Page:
Learn English: Robert Louis Stevenson

Robert Louis Stevenson

This post looks at the life of Scottish author Robert Louis Stevenson.   Stevenson is most famous for writing Treasure Island, Kidnapped and The Strange Case of Doctor Jekyll and Mr Hyde as well as many essays, poems and plays. Words with an * are explained at the end.

Robert Louis Stevenson

Robert Louis Stevenson was born in Edinburgh on 13th November 1850.  His father was a lighthouse engineer who wanted Robert to become an engineer also. Stevenson was an only child* and often too sick to attend* school. He frequently travelled with his family, for health reasons.  They would travel to find somewhere with a warmer climate* to help with Robert’s lung problems. In fact, Robert Louis Stevenson spent most of his life travelling and living in different places looking for the perfect climate.  He finally settled* on one of the Samoan islands a few years before his untimely* death. Stevenson’s travels helped inspire* many of his stories.

In 1867, Stevenson began an engineering degree at Edinburgh university.  However, his heart was not in engineering.  He didn’t attend most of his lectures because he spent a lot of time with his friends drinking, smoking hashish and trying to meet women. 

Eventually he gave up the engineering to become a writer.  However, to please his father, he began, and finished, a degree in law although he never practised*.

Stevenson had always been a writer.  Even before he could read he would dictate* stories to his mother and his nurse who then wrote them down*.  His first published book was ‘An Inland Voyage’ in 1878.  The book was about a journey through France and Belgium that Stevenson and a friend did in a canoe.  It was on this journey that Stevenson met a married American who was separated from her husband.  Her name was Fanny Van de Grift Osbourne.  She had two children.  Stevenson fell in love.  He continued to write to Fanny even after she returned to America.  When Fanny finally divorced her husband, Stevenson moved to America to be with her.  The journey nearly killed him.  After a while his health improved and Stevenson began to earn money through writing.  However, he became ill again and his father had to send money.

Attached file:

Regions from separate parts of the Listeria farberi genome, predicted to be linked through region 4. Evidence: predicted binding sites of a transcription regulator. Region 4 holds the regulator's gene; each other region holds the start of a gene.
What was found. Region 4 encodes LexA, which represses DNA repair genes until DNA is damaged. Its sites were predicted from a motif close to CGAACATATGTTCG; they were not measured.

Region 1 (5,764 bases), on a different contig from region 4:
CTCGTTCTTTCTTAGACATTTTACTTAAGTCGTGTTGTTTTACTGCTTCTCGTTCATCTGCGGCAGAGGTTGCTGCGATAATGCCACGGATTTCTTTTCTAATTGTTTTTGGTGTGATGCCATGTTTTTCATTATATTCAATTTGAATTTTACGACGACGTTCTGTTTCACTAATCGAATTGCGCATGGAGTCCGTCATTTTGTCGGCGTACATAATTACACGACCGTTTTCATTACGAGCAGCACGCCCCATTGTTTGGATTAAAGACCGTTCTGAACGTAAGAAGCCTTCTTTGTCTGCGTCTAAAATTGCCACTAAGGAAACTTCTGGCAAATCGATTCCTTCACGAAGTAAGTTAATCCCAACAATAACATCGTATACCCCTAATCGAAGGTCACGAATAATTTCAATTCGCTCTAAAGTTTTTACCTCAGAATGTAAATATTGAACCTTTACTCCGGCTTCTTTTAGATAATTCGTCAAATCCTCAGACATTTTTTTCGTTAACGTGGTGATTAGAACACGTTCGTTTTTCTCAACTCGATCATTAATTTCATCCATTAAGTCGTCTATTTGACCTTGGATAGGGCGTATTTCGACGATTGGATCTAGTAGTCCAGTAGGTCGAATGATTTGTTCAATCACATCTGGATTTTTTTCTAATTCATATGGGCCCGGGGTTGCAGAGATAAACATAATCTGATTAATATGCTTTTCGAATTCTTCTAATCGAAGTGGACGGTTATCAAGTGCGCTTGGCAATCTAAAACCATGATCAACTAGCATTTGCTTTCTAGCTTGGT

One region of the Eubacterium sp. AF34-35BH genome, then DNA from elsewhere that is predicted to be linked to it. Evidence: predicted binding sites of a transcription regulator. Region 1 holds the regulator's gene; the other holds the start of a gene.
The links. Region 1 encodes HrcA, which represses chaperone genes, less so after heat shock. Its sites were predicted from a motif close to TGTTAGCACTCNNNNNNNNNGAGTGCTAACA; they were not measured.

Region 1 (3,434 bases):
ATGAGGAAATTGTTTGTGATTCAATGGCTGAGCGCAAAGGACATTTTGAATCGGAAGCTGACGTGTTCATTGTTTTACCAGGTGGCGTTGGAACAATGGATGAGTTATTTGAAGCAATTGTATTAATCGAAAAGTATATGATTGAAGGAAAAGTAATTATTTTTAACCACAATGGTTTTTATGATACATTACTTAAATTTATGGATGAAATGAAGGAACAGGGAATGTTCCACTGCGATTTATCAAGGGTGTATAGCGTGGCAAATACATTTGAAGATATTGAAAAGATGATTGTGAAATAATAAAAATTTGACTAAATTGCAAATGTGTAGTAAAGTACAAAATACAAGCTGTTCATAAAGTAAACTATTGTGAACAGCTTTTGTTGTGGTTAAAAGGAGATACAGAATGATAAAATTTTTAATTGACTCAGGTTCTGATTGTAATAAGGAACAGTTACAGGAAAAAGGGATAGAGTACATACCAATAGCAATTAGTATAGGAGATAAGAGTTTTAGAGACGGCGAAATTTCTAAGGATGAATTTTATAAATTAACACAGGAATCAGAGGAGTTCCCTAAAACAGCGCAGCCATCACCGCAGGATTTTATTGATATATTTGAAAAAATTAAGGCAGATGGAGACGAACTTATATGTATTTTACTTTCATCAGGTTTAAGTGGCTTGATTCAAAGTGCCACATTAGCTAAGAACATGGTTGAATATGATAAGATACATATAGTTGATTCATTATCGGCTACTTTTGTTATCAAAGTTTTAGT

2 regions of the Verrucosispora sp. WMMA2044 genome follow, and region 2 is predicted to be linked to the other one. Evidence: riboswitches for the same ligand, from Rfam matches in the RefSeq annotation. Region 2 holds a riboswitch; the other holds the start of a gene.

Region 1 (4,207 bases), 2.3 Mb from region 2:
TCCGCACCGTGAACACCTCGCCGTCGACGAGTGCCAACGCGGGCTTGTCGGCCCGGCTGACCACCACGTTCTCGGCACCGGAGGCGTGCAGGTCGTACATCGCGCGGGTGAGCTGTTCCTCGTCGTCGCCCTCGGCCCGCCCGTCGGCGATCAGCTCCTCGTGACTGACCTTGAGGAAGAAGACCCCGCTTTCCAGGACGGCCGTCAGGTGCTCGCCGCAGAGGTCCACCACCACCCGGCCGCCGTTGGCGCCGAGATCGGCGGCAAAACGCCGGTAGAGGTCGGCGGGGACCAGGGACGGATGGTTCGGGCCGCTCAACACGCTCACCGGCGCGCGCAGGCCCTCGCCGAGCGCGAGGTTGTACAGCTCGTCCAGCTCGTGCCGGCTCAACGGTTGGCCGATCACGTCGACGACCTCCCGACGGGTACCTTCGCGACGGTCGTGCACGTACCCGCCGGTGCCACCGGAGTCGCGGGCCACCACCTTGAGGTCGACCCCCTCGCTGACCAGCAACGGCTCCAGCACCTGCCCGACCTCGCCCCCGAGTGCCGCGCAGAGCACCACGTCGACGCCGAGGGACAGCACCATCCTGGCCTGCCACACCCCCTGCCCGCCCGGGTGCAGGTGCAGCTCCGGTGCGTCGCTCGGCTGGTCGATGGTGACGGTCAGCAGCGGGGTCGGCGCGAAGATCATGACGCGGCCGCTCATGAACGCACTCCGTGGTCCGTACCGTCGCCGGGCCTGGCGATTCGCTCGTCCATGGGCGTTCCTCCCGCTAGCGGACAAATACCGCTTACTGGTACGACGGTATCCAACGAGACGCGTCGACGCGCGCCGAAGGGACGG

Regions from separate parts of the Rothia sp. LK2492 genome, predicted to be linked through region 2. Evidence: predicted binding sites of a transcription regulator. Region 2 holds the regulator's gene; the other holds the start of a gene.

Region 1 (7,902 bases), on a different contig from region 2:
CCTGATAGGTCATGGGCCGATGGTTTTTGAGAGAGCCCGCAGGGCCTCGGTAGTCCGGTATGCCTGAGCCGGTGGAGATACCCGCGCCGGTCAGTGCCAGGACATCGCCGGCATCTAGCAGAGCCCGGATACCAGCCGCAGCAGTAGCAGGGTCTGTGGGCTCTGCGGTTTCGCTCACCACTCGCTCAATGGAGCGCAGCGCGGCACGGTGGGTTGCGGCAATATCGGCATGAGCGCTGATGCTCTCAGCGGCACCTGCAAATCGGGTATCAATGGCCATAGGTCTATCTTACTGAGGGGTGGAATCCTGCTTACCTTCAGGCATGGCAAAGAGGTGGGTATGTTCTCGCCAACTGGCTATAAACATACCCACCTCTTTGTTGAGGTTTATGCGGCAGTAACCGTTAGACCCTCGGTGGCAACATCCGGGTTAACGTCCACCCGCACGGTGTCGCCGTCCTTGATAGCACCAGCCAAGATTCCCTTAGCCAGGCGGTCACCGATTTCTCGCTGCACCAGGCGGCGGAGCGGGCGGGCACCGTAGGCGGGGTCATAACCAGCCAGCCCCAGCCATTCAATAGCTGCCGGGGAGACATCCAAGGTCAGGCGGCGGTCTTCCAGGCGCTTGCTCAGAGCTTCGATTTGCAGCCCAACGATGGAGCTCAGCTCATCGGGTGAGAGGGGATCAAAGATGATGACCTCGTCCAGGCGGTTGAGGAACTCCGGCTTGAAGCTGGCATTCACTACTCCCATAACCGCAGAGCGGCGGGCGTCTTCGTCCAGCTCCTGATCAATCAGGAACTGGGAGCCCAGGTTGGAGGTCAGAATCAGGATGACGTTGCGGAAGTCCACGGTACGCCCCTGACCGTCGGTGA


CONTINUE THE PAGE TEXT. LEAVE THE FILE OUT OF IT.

Stevenson married Fanny in the spring of 1880 and after their honeymoon* they moved with Fanny’s children to Britain.  They settled in Bournemouth, on the English south coast, and this is where Stevenson wrote some of his most famous novels; Kidnapped, The Strange Case of Doctor Jekyll and Mr Hyde, and A Child’s Garden Book of Verse (a collection of poetry for children).

On a wet, rainy holiday in Scotland, Stevenson entertained his bored step-son* with a picture of an island.  Stevenson began to create a story about the island, giving names to places on the island.  This was to become Treasure Island, possibly his most famous novel.

After several years in England and following the death of his father, Stevenson moved his family back to America.  He had been advised by a doctor to move somewhere with a warmer climate.  A year later, he hired a yacht and he and his family spent several years sailing on the Pacific Ocean, stopping at different islands around Hawaii and around New Zealand.  The family eventually settled on the Samoan island, Upolu.  He grew to love the Samoan people and was loved in return.  However, on 3rd December 1894, he became ill and, within a few hours, he died. He was 44. 

Stevenson’s body is buried on a hill top near his home.  During his life, the Samoans gave Stevenson a nickname*.  It was ‘Tusitala’ meaning ‘Teller of Tales’* (one who tells stories).

Vocabulary Check

An only child – someone who does not have any brothers or sisters

Attend – to go to

Inspire – to make someone feel they want to do something.

Climate – the weather conditions a place has (a warm climate, a cold climate, a harsh climate etc)

Settled – to start living in a place you are going to stay in for a long time

Untimely – earlier than expected

Practice law – to work in a particular profession – usually law or medicine

Dictate – to tell someone exactly what to write for you

Write down – to write something on a piece of paper

Honeymoon – a holiday many couples take just after getting married

Step-son – someone’s son by marriage not a blood relation

Nickname – a name friends or family call you that is not your real name

Tales – stories

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Samuel Johnson